When mum and dad re­tired, I lost my job. Luck­ily, I was in touch with Jowett Yu and dan Hong, and they in­vited me to Syd­ney to work with them. I flew out the day af­ter mum and dad closed the restau­rant. I ended up work­ing at dan and Jowett’s Ms G’s restau­rant for two years, and then helped open Mr Wong, a Chi­nese bar­be­cue restau­rant. Af­ter cook­ing a lot of Asian fu­sion food, I wanted to get back in touch with my roots, so I left Syd­ney and trav­elled to Viet­nam. Jowett called me later and con­vinced me to help him open Ho Lee Fook.

Af­ter the suc­cess of Le Garçon Saigon, how did you come up with Le Petit Saigon?

I was re­ally strong on mak­ing Le Garçon Saigon a din­ner spot, but fi­nan­cially it was not vi­able. es­pe­cially in Wan Chai, it’s re­ally tough. We had to do a lunch of­fer­ing but the kitchen was tiny. Then this site came up and we thought we could do some­thing with the front and use the kitchen as a prepa­ra­tion area. Lunches are han­dled at Le Garçon Saigon and Le Petit Saigon spe­cialises in banh mi.

What ex­actly is a banh mi thit and what makes a good one?

It came from the French, but the ac­cent is from Can­tonese, so it is pro­nounced “bun me”. Banh mi means flour cake or flour bun. Thit means meat but when peo­ple say it they usu­ally mean pork. All el­e­ments are im­por­tant to make a good banh mi thit.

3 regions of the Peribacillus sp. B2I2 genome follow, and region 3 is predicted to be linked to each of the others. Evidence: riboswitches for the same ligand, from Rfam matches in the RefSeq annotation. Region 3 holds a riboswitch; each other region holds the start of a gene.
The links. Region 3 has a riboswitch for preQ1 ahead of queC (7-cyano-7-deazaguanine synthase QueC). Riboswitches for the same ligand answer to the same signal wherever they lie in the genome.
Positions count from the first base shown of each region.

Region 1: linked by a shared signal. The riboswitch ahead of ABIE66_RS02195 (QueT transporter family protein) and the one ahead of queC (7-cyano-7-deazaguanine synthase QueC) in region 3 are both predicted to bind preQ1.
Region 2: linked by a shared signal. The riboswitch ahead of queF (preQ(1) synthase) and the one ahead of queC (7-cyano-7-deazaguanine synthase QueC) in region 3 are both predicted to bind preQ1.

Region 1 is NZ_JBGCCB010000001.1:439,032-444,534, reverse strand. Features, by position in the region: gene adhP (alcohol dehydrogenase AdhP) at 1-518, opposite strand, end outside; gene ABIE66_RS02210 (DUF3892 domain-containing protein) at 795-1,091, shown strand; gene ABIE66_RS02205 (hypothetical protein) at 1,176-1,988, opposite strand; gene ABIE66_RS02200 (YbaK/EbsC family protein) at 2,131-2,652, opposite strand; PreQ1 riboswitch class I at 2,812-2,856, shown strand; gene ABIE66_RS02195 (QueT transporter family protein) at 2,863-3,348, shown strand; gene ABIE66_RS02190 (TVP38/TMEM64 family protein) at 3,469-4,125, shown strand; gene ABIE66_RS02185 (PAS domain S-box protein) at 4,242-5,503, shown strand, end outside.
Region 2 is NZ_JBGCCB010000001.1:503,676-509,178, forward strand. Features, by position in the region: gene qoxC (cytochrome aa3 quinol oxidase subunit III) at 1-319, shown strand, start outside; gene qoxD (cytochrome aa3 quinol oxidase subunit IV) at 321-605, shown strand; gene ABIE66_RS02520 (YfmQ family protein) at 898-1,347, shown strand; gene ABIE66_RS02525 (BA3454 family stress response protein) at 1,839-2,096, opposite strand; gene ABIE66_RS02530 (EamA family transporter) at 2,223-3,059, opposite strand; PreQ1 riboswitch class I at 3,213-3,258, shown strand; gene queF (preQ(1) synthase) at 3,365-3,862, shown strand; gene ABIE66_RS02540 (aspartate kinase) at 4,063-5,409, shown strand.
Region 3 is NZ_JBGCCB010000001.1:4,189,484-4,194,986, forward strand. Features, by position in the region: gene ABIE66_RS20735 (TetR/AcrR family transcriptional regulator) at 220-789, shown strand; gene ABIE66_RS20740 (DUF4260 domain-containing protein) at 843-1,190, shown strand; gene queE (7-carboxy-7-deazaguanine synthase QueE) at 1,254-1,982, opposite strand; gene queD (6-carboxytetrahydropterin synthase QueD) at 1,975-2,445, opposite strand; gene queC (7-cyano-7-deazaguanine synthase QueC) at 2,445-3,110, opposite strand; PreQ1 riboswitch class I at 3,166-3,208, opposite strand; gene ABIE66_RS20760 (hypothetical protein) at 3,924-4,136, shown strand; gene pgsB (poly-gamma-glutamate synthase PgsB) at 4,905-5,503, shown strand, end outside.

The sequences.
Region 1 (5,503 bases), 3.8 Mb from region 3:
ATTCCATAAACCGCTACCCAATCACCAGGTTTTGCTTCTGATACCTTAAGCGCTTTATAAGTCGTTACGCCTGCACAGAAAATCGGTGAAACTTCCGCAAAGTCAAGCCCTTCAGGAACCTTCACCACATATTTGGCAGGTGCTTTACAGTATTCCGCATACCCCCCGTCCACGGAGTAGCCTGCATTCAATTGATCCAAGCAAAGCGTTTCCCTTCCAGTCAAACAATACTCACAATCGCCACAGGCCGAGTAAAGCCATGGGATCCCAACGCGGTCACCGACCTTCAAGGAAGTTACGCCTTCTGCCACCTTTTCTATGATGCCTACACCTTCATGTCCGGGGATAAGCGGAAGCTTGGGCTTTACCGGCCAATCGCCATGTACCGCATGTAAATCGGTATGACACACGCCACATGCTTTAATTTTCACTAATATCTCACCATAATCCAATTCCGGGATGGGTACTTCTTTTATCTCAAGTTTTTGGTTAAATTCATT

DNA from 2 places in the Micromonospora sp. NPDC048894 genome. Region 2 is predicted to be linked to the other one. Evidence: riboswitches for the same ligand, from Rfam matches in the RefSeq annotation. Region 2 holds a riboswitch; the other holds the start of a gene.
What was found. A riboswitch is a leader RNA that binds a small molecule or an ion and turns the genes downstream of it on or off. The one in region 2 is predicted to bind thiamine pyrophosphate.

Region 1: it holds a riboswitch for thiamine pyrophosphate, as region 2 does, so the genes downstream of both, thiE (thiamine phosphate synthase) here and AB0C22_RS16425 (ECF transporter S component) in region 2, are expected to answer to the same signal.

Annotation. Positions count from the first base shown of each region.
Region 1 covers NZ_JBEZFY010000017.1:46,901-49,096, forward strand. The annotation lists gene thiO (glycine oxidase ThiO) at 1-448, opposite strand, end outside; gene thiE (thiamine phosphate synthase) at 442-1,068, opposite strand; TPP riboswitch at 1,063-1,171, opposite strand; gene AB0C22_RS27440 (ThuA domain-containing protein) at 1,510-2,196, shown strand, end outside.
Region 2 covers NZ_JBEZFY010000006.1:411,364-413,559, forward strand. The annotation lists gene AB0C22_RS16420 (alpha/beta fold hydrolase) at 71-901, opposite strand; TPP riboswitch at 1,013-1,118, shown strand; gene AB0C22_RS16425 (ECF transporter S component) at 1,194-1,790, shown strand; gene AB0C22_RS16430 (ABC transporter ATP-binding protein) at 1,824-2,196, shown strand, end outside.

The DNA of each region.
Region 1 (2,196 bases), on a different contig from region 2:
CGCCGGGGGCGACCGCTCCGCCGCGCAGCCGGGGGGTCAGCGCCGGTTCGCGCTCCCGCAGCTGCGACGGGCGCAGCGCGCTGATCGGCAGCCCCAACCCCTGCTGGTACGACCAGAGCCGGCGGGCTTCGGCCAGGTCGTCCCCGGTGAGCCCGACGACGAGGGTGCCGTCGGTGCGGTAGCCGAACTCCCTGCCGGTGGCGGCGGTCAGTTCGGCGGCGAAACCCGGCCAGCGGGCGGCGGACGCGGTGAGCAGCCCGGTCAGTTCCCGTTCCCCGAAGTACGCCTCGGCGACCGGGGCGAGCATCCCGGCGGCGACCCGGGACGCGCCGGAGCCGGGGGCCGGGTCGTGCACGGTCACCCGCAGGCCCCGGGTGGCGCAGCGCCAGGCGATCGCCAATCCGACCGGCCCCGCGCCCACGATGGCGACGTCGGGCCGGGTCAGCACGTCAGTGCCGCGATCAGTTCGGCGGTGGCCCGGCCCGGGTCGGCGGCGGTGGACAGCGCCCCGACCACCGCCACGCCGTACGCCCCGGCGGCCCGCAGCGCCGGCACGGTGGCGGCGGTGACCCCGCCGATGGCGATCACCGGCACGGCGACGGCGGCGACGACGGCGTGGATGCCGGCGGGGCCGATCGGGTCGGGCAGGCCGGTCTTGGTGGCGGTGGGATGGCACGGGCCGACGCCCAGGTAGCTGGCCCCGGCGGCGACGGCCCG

For example, the bread needs to look and feel like a baguette but chewy and airy in­side. We have been work­ing on on our bread for four months, just to get ev­ery­thing right. The bread is baked in a stone oven, which gives it an airy kind of heat. For the fill­ing, we use five types of pork: rolled pork belly that’s brined, steamed with skin on for a chewy tex­ture; we add pig’s head ter­rine that’s been stir-fried, rolled and pressed; two types of Viet­namese ham; and pork floss for some salt and umami flavours. We also add chicken liver pâté, chopped onions and sea­son it with brandy. Acidic fresh herbs are added to balance out the rich­ness of the pâté